Detecting Task-Dependent Functional Connectivity in Group Iterative Multiple Model Estimation with Person-Specific Hemodynamic Response Functions

Kelly A. Duffy, Zachary F. Fisher, Cara A. Arizmendi, Peter C.M. Molenaar, Joseph Hopfinger, Jessica R. Cohen, Adriene M. Beltz, Martin A. Lindquist, Michael N. Hallquist, Kathleen M. Gates

Research output: Contribution to journalArticlepeer-review

11 Scopus citations

Abstract

Introduction: Group iterative multiple model estimation (GIMME) has proven to be a reliable data-driven method to arrive at functional connectivity maps that represent associations between brain regions across time in groups and individuals. However, to date, GIMME has not been able to model time-varying task-related effects. This article introduces HRF-GIMME, an extension of GIMME that enables the modeling of the direct and modulatory effects of a task on functional magnetic resonance imaging data collected by using event-related designs. Critically, hemodynamic response function (HRF)-GIMME incorporates person-specific modeling of the HRF to accommodate known variability in onset delay and shape. Methods: After an introduction of the technical aspects of HRF-GIMME, the performance of HRF-GIMME is evaluated via both a simulation study and application to empirical data. The simulation study assesses the sensitivity and specificity of HRF-GIMME by using data simulated from one slow and two rapid event-related designs, and HRF-GIMME is then applied to two empirical data sets from similar designs to evaluate performance in recovering known neural circuitry. Results: HRF-GIMME showed high sensitivity and specificity across all simulated conditions, and it performed well in the recovery of expected relations between convolved task vectors and brain regions in both simulated and empirical data, particularly for the slow event-related design. Conclusion: Results from simulated and empirical data indicate that HRF-GIMME is a powerful new tool for obtaining directed functional connectivity maps of intrinsic and task-related connections that is able to uncover what is common across the sample as well as crucial individual-level path connections and estimates. Group iterative multiple model estimation (GIMME) is a reliable method for creating functional connectivity maps of the connections between brain regions across time, and it is able to detect what is common across the sample and what is shared between subsets of participants, as well as individual-level path estimates. However, historically, GIMME does not model task-related effects. The novel HRF-GIMME algorithm enables the modeling of direct and modulatory task effects through individual-level estimation of the hemodynamic response function (HRF), presenting a powerful new tool for assessing task effects on functional connectivity networks in functional magnetic resonance imaging data.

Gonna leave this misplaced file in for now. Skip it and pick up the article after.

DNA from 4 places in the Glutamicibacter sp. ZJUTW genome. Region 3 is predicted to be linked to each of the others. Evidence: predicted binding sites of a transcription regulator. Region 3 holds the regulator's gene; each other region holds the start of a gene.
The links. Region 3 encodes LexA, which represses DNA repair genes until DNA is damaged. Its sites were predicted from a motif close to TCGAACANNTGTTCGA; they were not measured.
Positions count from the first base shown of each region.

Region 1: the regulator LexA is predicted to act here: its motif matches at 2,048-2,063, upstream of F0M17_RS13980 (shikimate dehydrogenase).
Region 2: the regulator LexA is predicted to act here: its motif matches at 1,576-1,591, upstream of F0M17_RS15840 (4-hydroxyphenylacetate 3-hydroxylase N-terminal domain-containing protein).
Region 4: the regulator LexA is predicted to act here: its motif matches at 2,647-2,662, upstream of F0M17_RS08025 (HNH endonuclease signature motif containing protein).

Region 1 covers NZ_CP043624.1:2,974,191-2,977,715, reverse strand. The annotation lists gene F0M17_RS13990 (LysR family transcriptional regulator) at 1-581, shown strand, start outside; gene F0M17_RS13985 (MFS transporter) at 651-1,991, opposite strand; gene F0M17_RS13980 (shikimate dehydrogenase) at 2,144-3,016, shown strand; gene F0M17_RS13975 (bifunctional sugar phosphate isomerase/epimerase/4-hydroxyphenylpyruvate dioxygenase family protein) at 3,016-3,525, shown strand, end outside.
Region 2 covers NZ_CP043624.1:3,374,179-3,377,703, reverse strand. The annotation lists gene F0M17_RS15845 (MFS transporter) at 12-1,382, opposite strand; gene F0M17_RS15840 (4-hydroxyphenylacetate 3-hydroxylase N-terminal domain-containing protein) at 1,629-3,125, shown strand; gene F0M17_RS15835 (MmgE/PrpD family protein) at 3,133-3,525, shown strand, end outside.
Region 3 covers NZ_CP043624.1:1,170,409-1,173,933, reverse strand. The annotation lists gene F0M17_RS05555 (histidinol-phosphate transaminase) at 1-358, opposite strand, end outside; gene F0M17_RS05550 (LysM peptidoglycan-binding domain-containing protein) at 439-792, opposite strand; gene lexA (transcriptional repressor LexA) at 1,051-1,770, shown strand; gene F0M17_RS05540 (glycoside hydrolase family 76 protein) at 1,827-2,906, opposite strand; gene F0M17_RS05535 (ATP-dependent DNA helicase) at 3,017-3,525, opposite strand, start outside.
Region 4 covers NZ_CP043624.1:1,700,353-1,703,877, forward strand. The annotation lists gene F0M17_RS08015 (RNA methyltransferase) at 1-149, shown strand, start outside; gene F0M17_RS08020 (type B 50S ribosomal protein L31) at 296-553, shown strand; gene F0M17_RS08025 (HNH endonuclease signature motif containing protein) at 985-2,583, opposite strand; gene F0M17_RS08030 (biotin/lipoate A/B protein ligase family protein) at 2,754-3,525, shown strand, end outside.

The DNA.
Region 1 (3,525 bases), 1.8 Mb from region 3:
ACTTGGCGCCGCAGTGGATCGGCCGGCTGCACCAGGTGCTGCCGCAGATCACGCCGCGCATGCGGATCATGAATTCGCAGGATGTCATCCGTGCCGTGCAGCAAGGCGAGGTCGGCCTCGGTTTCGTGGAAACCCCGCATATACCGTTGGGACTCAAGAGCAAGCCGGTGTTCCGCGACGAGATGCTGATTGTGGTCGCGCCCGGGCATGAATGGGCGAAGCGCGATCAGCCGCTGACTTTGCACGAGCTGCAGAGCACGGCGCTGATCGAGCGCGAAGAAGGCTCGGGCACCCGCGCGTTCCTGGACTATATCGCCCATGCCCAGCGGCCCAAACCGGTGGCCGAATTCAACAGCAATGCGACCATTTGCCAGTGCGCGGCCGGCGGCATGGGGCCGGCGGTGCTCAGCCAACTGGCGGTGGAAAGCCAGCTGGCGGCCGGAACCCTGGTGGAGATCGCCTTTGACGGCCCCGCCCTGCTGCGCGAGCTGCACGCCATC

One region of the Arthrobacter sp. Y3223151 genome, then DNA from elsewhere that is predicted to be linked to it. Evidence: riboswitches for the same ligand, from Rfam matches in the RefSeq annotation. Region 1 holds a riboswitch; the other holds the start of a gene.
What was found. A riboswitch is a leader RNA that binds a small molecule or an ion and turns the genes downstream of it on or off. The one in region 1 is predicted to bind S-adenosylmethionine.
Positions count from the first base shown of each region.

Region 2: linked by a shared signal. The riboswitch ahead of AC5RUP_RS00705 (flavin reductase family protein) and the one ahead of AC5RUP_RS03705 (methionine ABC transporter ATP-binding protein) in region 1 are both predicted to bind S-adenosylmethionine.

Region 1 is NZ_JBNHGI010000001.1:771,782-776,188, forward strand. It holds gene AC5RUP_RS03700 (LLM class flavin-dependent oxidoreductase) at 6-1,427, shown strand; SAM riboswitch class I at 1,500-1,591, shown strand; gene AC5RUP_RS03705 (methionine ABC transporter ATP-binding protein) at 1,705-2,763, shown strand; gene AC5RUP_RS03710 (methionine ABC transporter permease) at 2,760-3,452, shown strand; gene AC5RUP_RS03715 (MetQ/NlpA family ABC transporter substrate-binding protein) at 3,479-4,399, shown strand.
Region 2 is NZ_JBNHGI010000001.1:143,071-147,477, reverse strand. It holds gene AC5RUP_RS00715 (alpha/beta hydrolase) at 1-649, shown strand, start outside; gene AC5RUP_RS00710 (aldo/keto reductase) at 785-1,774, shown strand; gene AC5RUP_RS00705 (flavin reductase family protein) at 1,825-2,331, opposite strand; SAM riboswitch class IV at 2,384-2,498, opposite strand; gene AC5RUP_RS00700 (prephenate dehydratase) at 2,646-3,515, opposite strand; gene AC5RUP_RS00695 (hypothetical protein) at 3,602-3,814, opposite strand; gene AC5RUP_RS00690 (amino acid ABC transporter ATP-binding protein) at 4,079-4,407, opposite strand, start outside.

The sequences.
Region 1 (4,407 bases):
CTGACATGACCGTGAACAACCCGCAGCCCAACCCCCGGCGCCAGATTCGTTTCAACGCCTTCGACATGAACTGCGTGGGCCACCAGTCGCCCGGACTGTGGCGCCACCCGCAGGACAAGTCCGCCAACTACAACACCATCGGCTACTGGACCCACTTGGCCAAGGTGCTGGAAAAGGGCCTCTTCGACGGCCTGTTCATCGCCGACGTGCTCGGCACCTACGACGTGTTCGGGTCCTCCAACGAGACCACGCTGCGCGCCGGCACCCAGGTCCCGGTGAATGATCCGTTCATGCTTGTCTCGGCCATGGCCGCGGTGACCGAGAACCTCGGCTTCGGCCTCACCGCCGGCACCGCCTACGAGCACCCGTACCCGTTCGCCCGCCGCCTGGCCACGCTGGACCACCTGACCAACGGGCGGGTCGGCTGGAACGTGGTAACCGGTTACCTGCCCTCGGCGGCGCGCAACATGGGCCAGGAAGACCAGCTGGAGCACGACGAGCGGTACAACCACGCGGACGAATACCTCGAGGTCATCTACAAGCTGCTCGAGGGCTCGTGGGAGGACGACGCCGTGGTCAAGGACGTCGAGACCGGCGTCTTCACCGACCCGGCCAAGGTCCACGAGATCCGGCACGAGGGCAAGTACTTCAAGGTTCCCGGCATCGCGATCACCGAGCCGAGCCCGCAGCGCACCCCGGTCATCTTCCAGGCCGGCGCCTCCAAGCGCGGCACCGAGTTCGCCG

Original languageEnglish (US)
Pages (from-to)418-429
Number of pages12
JournalBrain Connectivity
Volume11
Issue number6
DOIs
StatePublished - Aug 2021

All Science Journal Classification (ASJC) codes

  • General Neuroscience

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